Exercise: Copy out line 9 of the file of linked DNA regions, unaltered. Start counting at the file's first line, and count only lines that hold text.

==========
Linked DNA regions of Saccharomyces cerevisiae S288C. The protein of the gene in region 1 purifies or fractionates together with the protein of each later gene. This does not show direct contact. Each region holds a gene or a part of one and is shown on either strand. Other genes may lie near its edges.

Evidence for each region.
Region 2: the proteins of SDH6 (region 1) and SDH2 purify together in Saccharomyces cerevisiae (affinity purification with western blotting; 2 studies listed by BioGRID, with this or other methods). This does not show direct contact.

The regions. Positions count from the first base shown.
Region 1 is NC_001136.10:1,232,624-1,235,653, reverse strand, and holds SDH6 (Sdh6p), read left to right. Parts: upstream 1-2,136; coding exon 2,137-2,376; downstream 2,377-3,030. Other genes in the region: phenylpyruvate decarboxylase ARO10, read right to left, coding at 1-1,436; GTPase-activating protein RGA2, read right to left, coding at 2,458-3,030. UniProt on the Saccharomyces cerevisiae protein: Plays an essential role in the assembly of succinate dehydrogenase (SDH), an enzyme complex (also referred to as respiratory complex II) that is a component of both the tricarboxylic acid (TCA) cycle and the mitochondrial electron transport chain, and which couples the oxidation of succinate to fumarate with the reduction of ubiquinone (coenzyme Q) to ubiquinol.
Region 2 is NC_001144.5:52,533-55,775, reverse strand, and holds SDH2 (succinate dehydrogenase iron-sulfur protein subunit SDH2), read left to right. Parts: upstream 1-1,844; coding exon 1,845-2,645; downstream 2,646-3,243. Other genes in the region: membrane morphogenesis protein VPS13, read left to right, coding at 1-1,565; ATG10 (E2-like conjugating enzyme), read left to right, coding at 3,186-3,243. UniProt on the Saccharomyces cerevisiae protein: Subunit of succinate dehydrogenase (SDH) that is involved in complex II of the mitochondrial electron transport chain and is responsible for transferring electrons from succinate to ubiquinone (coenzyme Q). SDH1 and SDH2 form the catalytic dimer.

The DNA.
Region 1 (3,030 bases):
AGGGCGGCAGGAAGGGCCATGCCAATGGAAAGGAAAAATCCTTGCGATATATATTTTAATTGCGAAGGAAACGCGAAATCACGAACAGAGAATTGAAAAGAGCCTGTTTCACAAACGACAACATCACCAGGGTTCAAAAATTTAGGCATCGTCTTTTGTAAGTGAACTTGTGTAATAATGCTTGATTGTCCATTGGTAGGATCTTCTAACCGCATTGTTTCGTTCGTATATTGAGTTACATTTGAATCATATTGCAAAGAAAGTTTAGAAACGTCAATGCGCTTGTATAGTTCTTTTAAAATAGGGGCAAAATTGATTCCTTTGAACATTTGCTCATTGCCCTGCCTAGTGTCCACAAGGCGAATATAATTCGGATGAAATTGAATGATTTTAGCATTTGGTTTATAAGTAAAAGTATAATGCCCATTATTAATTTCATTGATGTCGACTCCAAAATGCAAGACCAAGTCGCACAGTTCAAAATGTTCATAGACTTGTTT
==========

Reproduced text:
AGGGCGGCAGGAAGGGCCATGCCAATGGAAAGGAAAAATCCTTGCGATATATATTTTAATTGCGAAGGAAACGCGAAATCACGAACAGAGAATTGAAAAGAGCCTGTTTCACAAACGACAACATCACCAGGGTTCAAAAATTTAGGCATCGTCTTTTGTAAGTGAACTTGTGTAATAATGCTTGATTGTCCATTGGTAGGATCTTCTAACCGCATTGTTTCGTTCGTATATTGAGTTACATTTGAATCATATTGCAAAGAAAGTTTAGAAACGTCAATGCGCTTGTATAGTTCTTTTAAAATAGGGGCAAAATTGATTCCTTTGAACATTTGCTCATTGCCCTGCCTAGTGTCCACAAGGCGAATATAATTCGGATGAAATTGAATGATTTTAGCATTTGGTTTATAAGTAAAAGTATAATGCCCATTATTAATTTCATTGATGTCGACTCCAAAATGCAAGACCAAGTCGCACAGTTCAAAATGTTCATAGACTTGTTT